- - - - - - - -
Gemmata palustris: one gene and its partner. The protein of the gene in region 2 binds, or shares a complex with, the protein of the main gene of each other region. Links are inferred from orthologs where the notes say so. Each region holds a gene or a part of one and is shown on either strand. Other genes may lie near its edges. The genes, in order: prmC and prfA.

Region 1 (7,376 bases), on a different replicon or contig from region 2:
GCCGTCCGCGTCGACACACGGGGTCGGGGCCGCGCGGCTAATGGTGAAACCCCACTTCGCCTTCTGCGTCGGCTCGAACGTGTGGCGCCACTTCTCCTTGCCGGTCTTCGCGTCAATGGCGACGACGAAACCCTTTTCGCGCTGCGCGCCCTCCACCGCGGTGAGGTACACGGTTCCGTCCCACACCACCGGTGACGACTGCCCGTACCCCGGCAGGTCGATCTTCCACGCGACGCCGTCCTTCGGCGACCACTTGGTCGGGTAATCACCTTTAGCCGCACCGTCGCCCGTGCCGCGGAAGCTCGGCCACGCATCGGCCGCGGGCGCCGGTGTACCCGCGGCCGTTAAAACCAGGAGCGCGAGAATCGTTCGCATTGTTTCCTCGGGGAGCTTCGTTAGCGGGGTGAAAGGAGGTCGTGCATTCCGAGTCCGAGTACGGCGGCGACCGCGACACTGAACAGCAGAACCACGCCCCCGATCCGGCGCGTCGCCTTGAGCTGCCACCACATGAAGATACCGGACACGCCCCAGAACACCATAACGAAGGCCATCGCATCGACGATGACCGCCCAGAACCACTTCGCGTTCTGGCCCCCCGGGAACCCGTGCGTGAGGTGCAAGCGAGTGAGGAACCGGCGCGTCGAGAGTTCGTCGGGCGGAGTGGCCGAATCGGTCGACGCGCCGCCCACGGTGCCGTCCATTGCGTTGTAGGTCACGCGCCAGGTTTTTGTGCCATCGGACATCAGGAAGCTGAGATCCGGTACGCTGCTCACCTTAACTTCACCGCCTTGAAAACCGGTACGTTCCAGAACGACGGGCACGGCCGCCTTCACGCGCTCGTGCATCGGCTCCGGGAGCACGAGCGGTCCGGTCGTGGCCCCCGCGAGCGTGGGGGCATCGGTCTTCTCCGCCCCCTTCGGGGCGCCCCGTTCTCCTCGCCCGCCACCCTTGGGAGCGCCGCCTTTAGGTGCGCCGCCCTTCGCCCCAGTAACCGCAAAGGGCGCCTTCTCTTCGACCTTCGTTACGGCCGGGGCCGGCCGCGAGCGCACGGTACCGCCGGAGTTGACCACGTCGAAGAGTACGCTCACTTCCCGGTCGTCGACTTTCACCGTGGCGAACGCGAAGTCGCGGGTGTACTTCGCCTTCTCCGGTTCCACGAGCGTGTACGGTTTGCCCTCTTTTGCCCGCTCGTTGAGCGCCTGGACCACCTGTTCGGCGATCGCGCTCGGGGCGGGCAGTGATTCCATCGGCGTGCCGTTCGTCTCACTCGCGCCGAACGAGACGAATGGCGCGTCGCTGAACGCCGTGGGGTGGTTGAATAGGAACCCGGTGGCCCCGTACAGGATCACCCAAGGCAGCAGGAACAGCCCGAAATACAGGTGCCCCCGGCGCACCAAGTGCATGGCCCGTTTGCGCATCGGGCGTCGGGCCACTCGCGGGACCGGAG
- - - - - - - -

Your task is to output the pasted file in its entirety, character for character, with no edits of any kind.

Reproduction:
Gemmata palustris: one gene and its partner. The protein of the gene in region 2 binds, or shares a complex with, the protein of the main gene of each other region. Links are inferred from orthologs where the notes say so. Each region holds a gene or a part of one and is shown on either strand. Other genes may lie near its edges. The genes, in order: prmC and prfA.

Region 1 (7,376 bases), on a different replicon or contig from region 2:
GCCGTCCGCGTCGACACACGGGGTCGGGGCCGCGCGGCTAATGGTGAAACCCCACTTCGCCTTCTGCGTCGGCTCGAACGTGTGGCGCCACTTCTCCTTGCCGGTCTTCGCGTCAATGGCGACGACGAAACCCTTTTCGCGCTGCGCGCCCTCCACCGCGGTGAGGTACACGGTTCCGTCCCACACCACCGGTGACGACTGCCCGTACCCCGGCAGGTCGATCTTCCACGCGACGCCGTCCTTCGGCGACCACTTGGTCGGGTAATCACCTTTAGCCGCACCGTCGCCCGTGCCGCGGAAGCTCGGCCACGCATCGGCCGCGGGCGCCGGTGTACCCGCGGCCGTTAAAACCAGGAGCGCGAGAATCGTTCGCATTGTTTCCTCGGGGAGCTTCGTTAGCGGGGTGAAAGGAGGTCGTGCATTCCGAGTCCGAGTACGGCGGCGACCGCGACACTGAACAGCAGAACCACGCCCCCGATCCGGCGCGTCGCCTTGAGCTGCCACCACATGAAGATACCGGACACGCCCCAGAACACCATAACGAAGGCCATCGCATCGACGATGACCGCCCAGAACCACTTCGCGTTCTGGCCCCCCGGGAACCCGTGCGTGAGGTGCAAGCGAGTGAGGAACCGGCGCGTCGAGAGTTCGTCGGGCGGAGTGGCCGAATCGGTCGACGCGCCGCCCACGGTGCCGTCCATTGCGTTGTAGGTCACGCGCCAGGTTTTTGTGCCATCGGACATCAGGAAGCTGAGATCCGGTACGCTGCTCACCTTAACTTCACCGCCTTGAAAACCGGTACGTTCCAGAACGACGGGCACGGCCGCCTTCACGCGCTCGTGCATCGGCTCCGGGAGCACGAGCGGTCCGGTCGTGGCCCCCGCGAGCGTGGGGGCATCGGTCTTCTCCGCCCCCTTCGGGGCGCCCCGTTCTCCTCGCCCGCCACCCTTGGGAGCGCCGCCTTTAGGTGCGCCGCCCTTCGCCCCAGTAACCGCAAAGGGCGCCTTCTCTTCGACCTTCGTTACGGCCGGGGCCGGCCGCGAGCGCACGGTACCGCCGGAGTTGACCACGTCGAAGAGTACGCTCACTTCCCGGTCGTCGACTTTCACCGTGGCGAACGCGAAGTCGCGGGTGTACTTCGCCTTCTCCGGTTCCACGAGCGTGTACGGTTTGCCCTCTTTTGCCCGCTCGTTGAGCGCCTGGACCACCTGTTCGGCGATCGCGCTCGGGGCGGGCAGTGATTCCATCGGCGTGCCGTTCGTCTCACTCGCGCCGAACGAGACGAATGGCGCGTCGCTGAACGCCGTGGGGTGGTTGAATAGGAACCCGGTGGCCCCGTACAGGATCACCCAAGGCAGCAGGAACAGCCCGAAATACAGGTGCCCCCGGCGCACCAAGTGCATGGCCCGTTTGCGCATCGGGCGTCGGGCCACTCGCGGGACCGGAG